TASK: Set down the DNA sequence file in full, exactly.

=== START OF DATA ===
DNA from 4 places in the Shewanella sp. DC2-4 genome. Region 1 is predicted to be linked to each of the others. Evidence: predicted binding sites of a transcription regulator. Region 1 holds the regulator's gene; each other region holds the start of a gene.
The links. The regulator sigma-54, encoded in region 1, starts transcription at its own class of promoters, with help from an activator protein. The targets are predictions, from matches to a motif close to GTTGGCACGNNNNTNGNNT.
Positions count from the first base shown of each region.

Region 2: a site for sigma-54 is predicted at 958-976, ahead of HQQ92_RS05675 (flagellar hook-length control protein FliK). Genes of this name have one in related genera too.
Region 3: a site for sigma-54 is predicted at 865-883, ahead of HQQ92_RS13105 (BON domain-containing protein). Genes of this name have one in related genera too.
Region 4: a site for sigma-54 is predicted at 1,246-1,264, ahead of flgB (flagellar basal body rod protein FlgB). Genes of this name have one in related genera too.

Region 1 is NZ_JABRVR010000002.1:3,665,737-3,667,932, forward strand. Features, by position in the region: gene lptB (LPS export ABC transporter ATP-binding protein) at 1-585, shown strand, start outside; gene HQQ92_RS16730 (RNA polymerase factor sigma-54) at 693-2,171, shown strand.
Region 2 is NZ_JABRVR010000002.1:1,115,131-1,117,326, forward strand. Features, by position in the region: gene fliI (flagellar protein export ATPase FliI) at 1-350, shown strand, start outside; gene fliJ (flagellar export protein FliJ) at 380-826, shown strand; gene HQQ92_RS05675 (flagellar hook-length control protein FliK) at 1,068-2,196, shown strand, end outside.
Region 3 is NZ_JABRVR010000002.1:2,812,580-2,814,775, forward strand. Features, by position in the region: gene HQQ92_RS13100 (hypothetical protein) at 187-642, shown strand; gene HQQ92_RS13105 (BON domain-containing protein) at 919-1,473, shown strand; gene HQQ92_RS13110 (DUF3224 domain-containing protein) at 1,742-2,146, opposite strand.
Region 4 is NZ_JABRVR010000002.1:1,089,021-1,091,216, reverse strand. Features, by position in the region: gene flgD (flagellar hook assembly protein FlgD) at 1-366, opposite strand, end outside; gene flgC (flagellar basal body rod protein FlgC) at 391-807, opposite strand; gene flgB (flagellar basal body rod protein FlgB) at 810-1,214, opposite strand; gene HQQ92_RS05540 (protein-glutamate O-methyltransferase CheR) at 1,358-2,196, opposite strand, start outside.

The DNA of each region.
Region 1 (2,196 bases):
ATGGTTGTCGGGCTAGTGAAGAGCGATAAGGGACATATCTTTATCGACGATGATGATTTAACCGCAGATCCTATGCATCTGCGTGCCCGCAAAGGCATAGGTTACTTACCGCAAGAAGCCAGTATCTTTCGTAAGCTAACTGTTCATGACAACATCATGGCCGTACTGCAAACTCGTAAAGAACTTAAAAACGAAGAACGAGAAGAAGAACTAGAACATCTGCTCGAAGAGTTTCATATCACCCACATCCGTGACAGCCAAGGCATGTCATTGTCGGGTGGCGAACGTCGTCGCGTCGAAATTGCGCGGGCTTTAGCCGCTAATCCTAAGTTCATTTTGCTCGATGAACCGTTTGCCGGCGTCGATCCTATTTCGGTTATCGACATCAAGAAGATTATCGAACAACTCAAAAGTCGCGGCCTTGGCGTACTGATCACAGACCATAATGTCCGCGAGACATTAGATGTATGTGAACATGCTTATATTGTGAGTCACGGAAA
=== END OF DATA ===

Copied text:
DNA from 4 places in the Shewanella sp. DC2-4 genome. Region 1 is predicted to be linked to each of the others. Evidence: predicted binding sites of a transcription regulator. Region 1 holds the regulator's gene; each other region holds the start of a gene.
The links. The regulator sigma-54, encoded in region 1, starts transcription at its own class of promoters, with help from an activator protein. The targets are predictions, from matches to a motif close to GTTGGCACGNNNNTNGNNT.
Positions count from the first base shown of each region.

Region 2: a site for sigma-54 is predicted at 958-976, ahead of HQQ92_RS05675 (flagellar hook-length control protein FliK). Genes of this name have one in related genera too.
Region 3: a site for sigma-54 is predicted at 865-883, ahead of HQQ92_RS13105 (BON domain-containing protein). Genes of this name have one in related genera too.
Region 4: a site for sigma-54 is predicted at 1,246-1,264, ahead of flgB (flagellar basal body rod protein FlgB). Genes of this name have one in related genera too.

Region 1 is NZ_JABRVR010000002.1:3,665,737-3,667,932, forward strand. Features, by position in the region: gene lptB (LPS export ABC transporter ATP-binding protein) at 1-585, shown strand, start outside; gene HQQ92_RS16730 (RNA polymerase factor sigma-54) at 693-2,171, shown strand.
Region 2 is NZ_JABRVR010000002.1:1,115,131-1,117,326, forward strand. Features, by position in the region: gene fliI (flagellar protein export ATPase FliI) at 1-350, shown strand, start outside; gene fliJ (flagellar export protein FliJ) at 380-826, shown strand; gene HQQ92_RS05675 (flagellar hook-length control protein FliK) at 1,068-2,196, shown strand, end outside.
Region 3 is NZ_JABRVR010000002.1:2,812,580-2,814,775, forward strand. Features, by position in the region: gene HQQ92_RS13100 (hypothetical protein) at 187-642, shown strand; gene HQQ92_RS13105 (BON domain-containing protein) at 919-1,473, shown strand; gene HQQ92_RS13110 (DUF3224 domain-containing protein) at 1,742-2,146, opposite strand.
Region 4 is NZ_JABRVR010000002.1:1,089,021-1,091,216, reverse strand. Features, by position in the region: gene flgD (flagellar hook assembly protein FlgD) at 1-366, opposite strand, end outside; gene flgC (flagellar basal body rod protein FlgC) at 391-807, opposite strand; gene flgB (flagellar basal body rod protein FlgB) at 810-1,214, opposite strand; gene HQQ92_RS05540 (protein-glutamate O-methyltransferase CheR) at 1,358-2,196, opposite strand, start outside.

The DNA of each region.
Region 1 (2,196 bases):
ATGGTTGTCGGGCTAGTGAAGAGCGATAAGGGACATATCTTTATCGACGATGATGATTTAACCGCAGATCCTATGCATCTGCGTGCCCGCAAAGGCATAGGTTACTTACCGCAAGAAGCCAGTATCTTTCGTAAGCTAACTGTTCATGACAACATCATGGCCGTACTGCAAACTCGTAAAGAACTTAAAAACGAAGAACGAGAAGAAGAACTAGAACATCTGCTCGAAGAGTTTCATATCACCCACATCCGTGACAGCCAAGGCATGTCATTGTCGGGTGGCGAACGTCGTCGCGTCGAAATTGCGCGGGCTTTAGCCGCTAATCCTAAGTTCATTTTGCTCGATGAACCGTTTGCCGGCGTCGATCCTATTTCGGTTATCGACATCAAGAAGATTATCGAACAACTCAAAAGTCGCGGCCTTGGCGTACTGATCACAGACCATAATGTCCGCGAGACATTAGATGTATGTGAACATGCTTATATTGTGAGTCACGGAAA